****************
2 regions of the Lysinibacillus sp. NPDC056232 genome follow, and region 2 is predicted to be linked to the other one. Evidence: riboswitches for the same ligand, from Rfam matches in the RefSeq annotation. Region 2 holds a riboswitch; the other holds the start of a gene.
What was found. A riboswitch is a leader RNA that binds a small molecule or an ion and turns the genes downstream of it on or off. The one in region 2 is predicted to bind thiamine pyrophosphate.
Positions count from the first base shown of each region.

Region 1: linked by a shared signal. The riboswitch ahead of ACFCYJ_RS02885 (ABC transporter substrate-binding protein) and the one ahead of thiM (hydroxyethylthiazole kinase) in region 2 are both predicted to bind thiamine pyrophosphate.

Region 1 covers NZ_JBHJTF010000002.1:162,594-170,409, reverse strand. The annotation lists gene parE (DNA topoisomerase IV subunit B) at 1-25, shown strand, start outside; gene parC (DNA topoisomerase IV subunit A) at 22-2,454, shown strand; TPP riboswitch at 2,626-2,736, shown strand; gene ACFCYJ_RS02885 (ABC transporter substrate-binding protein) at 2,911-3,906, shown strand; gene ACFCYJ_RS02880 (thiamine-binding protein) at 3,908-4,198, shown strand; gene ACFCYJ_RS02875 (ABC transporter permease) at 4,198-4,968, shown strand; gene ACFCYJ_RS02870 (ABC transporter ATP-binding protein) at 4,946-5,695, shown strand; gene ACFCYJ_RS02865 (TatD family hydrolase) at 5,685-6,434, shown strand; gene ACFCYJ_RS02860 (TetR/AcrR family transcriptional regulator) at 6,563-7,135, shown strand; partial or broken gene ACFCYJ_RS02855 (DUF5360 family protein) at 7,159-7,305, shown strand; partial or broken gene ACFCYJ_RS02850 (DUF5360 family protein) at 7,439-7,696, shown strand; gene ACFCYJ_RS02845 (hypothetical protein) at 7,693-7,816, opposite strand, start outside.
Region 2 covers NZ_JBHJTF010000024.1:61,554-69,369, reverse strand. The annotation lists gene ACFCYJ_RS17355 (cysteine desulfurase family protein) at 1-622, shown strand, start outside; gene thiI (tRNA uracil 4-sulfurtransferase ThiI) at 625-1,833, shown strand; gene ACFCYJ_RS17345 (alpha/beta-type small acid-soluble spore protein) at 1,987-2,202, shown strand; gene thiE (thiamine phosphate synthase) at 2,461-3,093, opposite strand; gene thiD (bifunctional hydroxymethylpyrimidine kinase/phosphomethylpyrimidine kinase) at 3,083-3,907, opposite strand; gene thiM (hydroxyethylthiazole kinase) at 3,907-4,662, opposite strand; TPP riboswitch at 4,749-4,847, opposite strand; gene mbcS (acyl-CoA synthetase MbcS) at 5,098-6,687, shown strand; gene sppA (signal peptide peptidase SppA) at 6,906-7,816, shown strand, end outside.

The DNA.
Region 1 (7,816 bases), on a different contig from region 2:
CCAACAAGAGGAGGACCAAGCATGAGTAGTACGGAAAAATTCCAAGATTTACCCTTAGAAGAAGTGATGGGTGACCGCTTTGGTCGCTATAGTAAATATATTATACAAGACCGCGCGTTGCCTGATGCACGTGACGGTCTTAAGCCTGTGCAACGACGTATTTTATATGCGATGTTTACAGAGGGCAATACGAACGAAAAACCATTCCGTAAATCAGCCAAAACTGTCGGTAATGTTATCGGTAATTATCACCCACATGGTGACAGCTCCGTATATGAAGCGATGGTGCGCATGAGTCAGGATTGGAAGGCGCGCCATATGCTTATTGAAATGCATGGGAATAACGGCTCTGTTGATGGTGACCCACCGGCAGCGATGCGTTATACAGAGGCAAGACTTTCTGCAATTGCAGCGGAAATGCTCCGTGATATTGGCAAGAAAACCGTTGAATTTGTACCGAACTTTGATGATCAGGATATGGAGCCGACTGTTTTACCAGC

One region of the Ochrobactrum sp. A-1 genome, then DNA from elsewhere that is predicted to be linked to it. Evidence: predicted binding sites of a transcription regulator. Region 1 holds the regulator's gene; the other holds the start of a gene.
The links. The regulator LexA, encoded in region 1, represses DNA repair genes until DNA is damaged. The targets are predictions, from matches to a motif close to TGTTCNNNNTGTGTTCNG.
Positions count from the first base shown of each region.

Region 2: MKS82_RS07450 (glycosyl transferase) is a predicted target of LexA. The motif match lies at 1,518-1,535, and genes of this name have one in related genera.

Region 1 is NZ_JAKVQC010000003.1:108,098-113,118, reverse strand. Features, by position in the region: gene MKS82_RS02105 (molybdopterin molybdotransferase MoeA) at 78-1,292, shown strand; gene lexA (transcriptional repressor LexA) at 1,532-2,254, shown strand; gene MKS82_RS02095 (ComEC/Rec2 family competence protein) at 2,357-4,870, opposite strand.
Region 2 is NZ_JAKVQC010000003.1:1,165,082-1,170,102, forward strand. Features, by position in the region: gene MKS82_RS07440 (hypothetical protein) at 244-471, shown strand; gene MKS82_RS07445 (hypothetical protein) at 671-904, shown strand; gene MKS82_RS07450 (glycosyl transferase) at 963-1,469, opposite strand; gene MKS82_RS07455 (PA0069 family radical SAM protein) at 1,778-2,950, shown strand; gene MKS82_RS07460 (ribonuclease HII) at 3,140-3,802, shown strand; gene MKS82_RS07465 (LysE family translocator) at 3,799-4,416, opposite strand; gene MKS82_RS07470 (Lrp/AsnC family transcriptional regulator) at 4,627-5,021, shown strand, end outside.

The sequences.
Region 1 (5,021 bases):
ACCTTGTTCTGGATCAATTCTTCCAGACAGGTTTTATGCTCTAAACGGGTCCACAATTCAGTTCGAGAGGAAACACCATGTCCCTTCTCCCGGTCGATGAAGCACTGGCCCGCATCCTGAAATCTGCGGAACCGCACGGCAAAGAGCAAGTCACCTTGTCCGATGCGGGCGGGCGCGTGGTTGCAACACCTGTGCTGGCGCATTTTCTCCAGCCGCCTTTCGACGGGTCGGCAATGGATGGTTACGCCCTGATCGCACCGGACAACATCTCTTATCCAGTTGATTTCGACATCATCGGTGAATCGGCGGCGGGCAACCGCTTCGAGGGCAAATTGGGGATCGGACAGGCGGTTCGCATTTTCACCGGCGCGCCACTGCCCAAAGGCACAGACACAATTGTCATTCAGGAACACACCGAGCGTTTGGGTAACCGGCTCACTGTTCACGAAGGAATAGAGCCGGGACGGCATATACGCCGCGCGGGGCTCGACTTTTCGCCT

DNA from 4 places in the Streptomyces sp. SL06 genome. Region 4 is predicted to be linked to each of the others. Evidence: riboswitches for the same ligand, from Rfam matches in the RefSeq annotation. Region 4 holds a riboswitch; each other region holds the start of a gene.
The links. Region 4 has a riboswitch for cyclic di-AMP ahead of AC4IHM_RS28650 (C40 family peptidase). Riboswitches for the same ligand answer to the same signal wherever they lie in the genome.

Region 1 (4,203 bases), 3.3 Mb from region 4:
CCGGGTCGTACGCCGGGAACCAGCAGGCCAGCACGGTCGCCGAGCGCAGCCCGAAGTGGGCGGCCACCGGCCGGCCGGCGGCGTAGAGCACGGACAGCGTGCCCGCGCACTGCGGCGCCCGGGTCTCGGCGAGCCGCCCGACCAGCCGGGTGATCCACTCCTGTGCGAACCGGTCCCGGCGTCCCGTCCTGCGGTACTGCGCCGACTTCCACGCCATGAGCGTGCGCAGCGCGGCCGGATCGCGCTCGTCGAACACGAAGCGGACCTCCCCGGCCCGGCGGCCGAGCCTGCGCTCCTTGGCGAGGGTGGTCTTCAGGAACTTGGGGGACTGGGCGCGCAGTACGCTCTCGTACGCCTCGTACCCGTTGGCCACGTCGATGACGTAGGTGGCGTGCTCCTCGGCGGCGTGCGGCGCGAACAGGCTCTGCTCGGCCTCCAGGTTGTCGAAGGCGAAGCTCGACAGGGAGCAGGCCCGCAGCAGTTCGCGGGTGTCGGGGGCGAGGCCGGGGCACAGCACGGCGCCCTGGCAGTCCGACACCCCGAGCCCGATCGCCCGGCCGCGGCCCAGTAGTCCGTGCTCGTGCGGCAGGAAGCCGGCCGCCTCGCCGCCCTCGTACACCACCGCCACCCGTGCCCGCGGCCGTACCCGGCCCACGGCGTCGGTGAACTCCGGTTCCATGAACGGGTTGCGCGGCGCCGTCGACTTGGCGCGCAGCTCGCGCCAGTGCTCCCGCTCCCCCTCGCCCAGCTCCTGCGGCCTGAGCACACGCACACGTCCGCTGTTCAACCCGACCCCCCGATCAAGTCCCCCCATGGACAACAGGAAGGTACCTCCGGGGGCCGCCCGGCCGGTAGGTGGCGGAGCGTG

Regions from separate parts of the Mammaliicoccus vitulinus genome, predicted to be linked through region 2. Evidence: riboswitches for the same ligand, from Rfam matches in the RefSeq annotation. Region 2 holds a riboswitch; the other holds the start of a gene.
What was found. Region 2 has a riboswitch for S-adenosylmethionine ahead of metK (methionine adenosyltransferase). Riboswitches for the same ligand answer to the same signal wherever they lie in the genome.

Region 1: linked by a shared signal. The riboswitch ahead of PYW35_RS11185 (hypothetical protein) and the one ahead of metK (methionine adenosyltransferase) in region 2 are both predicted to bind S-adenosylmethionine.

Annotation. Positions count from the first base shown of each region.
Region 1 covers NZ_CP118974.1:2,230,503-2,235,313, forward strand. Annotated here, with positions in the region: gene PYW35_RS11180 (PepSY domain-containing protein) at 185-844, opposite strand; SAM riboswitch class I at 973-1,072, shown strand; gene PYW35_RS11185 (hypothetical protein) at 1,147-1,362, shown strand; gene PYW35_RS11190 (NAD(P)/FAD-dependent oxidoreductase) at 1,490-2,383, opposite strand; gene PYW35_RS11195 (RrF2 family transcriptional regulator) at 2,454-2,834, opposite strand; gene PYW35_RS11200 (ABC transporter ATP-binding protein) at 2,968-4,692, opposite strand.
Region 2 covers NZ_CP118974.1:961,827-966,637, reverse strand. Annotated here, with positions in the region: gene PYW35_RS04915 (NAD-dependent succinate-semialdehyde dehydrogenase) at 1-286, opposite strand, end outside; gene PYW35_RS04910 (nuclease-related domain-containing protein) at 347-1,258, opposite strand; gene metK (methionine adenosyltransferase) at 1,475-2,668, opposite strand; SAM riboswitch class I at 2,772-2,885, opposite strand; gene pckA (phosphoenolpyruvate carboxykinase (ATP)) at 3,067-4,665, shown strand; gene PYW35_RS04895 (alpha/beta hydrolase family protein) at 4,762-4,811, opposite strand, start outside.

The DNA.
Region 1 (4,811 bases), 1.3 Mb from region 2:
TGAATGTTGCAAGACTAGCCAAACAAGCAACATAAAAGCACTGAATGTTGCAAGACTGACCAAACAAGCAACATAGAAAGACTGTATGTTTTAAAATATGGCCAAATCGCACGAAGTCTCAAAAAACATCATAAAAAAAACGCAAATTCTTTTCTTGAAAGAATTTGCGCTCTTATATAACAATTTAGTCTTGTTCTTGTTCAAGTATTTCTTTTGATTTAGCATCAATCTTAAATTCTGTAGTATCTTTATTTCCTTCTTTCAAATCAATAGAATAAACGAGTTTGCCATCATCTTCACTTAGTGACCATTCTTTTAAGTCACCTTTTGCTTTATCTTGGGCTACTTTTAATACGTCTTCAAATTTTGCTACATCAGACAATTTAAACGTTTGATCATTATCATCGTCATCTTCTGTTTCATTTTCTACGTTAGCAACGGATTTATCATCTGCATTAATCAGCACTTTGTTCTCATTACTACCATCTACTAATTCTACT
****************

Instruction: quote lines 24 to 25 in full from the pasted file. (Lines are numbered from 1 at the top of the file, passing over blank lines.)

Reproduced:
What was found. Region 2 has a riboswitch for S-adenosylmethionine ahead of metK (methionine adenosyltransferase). Riboswitches for the same ligand answer to the same signal wherever they lie in the genome.

Region 1: linked by a shared signal. The riboswitch ahead of PYW35_RS11185 (hypothetical protein) and the one ahead of metK (methionine adenosyltransferase) in region 2 are both predicted to bind S-adenosylmethionine.